Direct dye

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A large class of water-soluble dyes that quickly adhere to fibers without the aid of a mordant. Natural direct dyes include Henna, Annatto, Saffron, Turmeric, and Archil. Synthetic direct dyes, or substantive dyes, were first derived from Aniline in 1884. In general, they give bright full colors when applied directly onto fiber in a neutral or slightly alkaline aqueous bath containing Sodium chloride or other salts. Often direct dyes are applied to Cotton or Linen, but some work well with Leather, rayon, Silk, or Wool. Because direct dyes generally possess poor colorfastness, some after-treatments, such as diazotization development, are used to improve washfastness. These after-treatments, however, produce new chromophoric groups that change the base color of the dye. For more information on developers see Naphthol, Phenylenediamine, Phenol, Phenylmethylpyrazolone, or Resorcinol.

Synonyms and Related Terms

substantive dye; direct dyes (pl.); colorante directo (Esp.)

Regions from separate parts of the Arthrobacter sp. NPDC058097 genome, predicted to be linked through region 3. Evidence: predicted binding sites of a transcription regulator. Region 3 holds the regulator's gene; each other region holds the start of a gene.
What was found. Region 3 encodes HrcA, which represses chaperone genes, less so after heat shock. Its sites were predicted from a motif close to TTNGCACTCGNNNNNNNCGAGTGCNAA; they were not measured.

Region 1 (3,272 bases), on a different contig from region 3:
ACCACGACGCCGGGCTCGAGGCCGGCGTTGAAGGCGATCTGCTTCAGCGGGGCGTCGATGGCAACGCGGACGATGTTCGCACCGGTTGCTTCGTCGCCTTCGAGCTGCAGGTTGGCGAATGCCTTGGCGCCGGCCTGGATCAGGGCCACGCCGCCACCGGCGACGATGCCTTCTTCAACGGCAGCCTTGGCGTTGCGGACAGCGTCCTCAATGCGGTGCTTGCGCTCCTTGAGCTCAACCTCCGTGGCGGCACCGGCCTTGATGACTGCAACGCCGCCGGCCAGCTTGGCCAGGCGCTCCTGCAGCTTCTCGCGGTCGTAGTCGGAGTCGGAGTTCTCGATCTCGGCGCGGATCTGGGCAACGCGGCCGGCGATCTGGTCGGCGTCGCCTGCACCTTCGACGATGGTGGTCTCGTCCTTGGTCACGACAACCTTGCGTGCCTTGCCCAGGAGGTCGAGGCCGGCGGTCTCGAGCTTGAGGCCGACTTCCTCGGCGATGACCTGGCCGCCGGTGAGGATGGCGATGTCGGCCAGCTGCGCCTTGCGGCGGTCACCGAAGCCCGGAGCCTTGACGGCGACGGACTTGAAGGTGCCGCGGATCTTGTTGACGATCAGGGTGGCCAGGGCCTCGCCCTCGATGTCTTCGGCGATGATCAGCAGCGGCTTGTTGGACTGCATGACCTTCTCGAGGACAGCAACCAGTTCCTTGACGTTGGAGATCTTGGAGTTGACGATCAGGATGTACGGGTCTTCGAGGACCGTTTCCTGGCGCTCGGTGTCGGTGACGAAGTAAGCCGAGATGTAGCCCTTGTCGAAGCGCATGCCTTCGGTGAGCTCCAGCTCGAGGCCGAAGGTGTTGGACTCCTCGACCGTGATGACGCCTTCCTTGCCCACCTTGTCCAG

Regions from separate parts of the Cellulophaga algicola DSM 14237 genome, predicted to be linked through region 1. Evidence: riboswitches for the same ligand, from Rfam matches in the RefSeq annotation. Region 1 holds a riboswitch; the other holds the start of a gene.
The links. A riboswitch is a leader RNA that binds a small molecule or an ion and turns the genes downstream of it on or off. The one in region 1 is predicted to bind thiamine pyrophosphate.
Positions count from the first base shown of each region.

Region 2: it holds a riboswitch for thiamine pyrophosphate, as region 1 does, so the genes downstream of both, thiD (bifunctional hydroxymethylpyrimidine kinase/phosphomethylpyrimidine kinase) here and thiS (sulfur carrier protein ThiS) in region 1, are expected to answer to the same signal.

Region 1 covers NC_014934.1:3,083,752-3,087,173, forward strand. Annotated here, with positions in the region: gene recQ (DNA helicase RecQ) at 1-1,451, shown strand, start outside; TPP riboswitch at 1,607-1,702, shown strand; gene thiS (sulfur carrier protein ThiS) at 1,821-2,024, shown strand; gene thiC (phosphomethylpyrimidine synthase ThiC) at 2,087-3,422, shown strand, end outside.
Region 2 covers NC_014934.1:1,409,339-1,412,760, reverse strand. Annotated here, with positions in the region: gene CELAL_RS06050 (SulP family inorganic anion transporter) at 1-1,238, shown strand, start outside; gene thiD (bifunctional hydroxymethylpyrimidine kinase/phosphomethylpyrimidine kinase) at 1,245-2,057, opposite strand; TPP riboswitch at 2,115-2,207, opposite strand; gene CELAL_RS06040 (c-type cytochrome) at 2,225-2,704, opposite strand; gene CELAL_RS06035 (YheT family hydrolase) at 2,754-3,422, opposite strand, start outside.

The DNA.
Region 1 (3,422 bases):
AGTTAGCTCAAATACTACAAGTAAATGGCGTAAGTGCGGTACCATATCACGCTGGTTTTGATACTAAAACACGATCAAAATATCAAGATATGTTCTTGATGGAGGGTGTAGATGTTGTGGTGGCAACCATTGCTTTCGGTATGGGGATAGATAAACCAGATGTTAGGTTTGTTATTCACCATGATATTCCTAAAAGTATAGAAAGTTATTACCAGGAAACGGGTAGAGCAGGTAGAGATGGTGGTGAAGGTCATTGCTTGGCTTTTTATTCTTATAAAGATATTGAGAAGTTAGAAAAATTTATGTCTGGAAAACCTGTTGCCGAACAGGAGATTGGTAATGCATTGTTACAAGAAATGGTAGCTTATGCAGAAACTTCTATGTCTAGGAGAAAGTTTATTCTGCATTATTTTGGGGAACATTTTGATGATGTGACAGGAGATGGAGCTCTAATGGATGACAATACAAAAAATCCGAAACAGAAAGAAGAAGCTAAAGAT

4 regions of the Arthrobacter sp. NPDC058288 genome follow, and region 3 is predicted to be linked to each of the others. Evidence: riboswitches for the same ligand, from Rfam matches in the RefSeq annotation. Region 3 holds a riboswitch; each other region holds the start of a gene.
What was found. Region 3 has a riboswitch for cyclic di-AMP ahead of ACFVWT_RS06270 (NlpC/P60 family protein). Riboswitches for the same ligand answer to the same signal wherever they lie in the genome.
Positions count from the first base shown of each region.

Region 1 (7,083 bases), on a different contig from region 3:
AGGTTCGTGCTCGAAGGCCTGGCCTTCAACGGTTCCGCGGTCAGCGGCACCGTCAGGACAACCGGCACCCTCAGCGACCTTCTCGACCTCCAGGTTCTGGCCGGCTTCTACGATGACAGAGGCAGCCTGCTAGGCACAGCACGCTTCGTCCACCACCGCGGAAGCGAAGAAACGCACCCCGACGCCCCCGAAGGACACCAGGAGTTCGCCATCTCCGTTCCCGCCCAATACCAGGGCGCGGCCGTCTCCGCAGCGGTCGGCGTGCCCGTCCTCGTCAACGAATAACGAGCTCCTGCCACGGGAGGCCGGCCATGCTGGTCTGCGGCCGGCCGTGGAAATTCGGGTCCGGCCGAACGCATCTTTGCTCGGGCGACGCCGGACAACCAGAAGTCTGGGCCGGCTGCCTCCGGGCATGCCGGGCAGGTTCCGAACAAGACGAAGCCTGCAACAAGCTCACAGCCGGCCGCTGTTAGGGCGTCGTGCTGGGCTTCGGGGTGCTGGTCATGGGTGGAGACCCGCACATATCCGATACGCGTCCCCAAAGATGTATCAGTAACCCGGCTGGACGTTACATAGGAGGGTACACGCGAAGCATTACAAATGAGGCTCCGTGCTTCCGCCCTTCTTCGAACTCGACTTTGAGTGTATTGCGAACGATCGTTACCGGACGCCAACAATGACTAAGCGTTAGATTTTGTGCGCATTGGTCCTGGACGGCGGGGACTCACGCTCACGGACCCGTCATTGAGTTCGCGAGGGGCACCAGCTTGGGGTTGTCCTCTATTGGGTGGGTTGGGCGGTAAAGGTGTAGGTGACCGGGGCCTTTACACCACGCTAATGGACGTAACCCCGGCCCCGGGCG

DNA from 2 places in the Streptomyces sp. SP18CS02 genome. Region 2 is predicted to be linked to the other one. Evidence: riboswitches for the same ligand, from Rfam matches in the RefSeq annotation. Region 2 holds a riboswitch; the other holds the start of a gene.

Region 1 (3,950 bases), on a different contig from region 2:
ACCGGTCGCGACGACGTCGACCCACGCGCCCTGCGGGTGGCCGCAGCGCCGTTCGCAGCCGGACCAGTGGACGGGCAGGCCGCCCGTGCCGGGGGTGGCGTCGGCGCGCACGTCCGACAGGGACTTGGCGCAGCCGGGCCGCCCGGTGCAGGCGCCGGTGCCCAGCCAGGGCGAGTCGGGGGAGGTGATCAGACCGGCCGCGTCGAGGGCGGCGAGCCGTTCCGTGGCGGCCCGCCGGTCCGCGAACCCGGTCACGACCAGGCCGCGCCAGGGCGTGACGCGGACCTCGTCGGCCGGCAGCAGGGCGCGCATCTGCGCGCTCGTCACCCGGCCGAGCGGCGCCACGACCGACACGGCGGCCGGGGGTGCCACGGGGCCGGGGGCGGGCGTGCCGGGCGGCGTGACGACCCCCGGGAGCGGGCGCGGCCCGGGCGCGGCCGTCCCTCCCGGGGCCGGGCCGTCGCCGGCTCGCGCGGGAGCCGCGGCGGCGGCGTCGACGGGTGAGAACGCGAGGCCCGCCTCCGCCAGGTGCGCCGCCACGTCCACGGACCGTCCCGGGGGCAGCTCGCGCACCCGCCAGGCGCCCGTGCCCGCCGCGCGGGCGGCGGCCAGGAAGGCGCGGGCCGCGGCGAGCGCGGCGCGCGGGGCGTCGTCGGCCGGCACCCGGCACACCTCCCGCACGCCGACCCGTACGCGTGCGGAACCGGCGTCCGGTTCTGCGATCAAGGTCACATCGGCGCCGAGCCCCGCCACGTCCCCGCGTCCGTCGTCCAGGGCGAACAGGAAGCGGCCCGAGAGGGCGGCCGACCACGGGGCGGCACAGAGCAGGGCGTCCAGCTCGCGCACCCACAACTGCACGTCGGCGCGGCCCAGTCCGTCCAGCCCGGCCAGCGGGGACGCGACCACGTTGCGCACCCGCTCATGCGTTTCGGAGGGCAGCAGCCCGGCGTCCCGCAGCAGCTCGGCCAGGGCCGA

Resources and Citations

  • Judith H. Hofenk de Graaff, The Colourful Past: Origins, Chemistry, and Identification of Natural Dyestuffs, Archetype, London, 2004
  • Hoechst Celanese Corporation, Dictionary of Fiber & Textile Technology (older version called Man-made Fiber and Textile Dictionary, 1965), Hoechst Celanese Corporation, Charlotte NC, 1990
  • Rosalie Rosso King, Textile Identification, Conservation, and Preservation, Noyes Publications, Park Ridge, NJ, 1985
  • Matt Roberts, Don Etherington, Bookbinding and the Conservation of Books: a Dictionary of Descriptive Terminology, U.S. Government Printing Office, Washington DC, 1982
  • Thomas B. Brill, Light Its Interaction with Art and Antiquities, Plenum Press, New York City, 1980
  • G.S.Brady, Materials Handbook, McGraw-Hill Book Co., New York, 1971 Comment: p. 284
  • Van Nostrand's Scientific Encyclopedia, Douglas M. Considine (ed.), Van Nostrand Reinhold, New York, 1976